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The Inside Story of Wawa, Taking Over the East Coast
By: Inc.
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In February, a few days after the Philadelphia Eagles had won their first Super Bowl, a suburban convenience store celebrated. Hard.

The early-morning event nominally marked the reopening of the renovated store--a squat, tan outpost on a busy road--but it also doubled as an outpouring of football frenzy. Green-and-white noisemakers rattled. Eagles cheers punctuated the formal remarks. The mayor spoke, backed by rows of potato chips, while rush-hour commuters darted in for coffee and breakfast sandwiches. A towering goose mascot helped cut a big red ribbon.

In the backroom, wedged between computer servers and a first-aid kit, a brown packing box of Newport Menthol Gold at his feet, the man largely responsible for this $10 billion family empire grinned. "People ask what a non-executive chairman does. I tell them: Whatever he wants!" jokes Dick Wood, 80, who possesses, beneath the kindly exterior of a soft-spoken Florida retiree, a spine of steel. "I think I'm a myth."

Among entrepreneurs, almost. Most family businesses don't survive the third generation, yet Wood is comfortably watching his multi-generation company thrive. That would be Wawa, the much-beloved convenience store that you likely know either intimately or not at all.

Now Wawa's semi-retired chairman, Wood was the second and longest-serving chief executive of a four-CEO company, one that has weathered 54 years of family in-fighting, recessions, and several failed expansion attempts. Wood kept Wawa private, but also started handing it off to non­-family leaders more than a decade ago, betting the best way to ensure Wawa's future was to separate it from its founding family. His wager paid off. Wawa is still aggressively growing: It now has almost 800 locations­--none franchised--and 30,000 employees in six states (plus Washington, D.C.).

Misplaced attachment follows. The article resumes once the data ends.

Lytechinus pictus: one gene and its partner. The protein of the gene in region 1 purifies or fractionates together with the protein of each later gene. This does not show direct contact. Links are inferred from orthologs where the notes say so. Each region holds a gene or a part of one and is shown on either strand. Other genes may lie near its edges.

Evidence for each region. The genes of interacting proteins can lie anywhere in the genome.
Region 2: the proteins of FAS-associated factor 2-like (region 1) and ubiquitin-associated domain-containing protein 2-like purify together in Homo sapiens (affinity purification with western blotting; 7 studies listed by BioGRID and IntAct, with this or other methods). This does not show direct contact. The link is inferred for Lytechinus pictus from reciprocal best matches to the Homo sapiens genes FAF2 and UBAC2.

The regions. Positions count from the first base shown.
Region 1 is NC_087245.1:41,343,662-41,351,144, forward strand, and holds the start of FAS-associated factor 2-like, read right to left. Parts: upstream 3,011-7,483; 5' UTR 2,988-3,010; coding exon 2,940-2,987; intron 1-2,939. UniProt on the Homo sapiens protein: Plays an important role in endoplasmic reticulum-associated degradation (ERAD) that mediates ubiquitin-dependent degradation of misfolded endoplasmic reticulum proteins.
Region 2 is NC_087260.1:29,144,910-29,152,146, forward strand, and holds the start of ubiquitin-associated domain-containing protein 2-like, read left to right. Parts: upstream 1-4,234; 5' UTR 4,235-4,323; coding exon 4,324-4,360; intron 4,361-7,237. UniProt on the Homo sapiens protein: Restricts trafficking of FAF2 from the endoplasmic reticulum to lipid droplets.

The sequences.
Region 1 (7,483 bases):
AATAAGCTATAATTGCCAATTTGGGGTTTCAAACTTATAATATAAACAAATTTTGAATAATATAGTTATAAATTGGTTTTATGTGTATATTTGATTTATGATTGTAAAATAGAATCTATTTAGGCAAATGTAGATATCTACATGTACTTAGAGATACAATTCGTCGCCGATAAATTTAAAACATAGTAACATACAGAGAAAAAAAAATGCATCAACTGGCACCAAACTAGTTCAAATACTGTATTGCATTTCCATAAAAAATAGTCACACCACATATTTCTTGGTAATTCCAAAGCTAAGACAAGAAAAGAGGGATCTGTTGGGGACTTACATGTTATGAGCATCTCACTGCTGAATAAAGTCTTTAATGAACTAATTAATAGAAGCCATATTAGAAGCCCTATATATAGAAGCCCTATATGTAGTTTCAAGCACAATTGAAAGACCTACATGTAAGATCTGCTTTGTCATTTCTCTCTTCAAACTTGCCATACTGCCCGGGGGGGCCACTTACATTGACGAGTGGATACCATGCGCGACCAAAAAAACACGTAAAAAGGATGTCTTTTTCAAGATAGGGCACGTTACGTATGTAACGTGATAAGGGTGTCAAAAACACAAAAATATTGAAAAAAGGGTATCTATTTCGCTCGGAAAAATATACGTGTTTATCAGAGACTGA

Founded in 1964 by Grahame Wood--Dick's first cousin once removed--Wawa began as a roadside dairy market in the Philadelphia suburbs. Its founder likely wouldn't recognize Wawa today, as it expands throughout the East Coast and audaciously tries to muscle out of the gas-station ghetto to compete with the likes of Panera, Starbucks, and Sweetgreen.

After decades of pushing cheap gas and cigarettes and made-to-order sandwiches to suburban crowds, Wawa is starting to
de-emphasize two of the three. The current CEO, Chris Gheysens, is swapping in Tesla charging stations, kale salads, and small-batch coffee, most of which customers can order on their phones (or Wawa's ubiquitous touchscreens). Gheysens calls this Wawa's "barbell" strategy: continue to offer the cheap staples that attracted longtime customers, while expanding into cities as the newest health-conscious, gourmet-inflected, casual-lunch option.

"We'll open up a store this year in Center City Philadelphia that won't sell cigarettes. It won't have gas," says Gheysens, 47, a South Jersey native who looks the part, down to his violet-and-black-plaid blazer and the big Eagles pennant in his pleasantly low-frills office. "When a convenience store doesn't sell cigarettes and gas, that begins not to be a convenience store."


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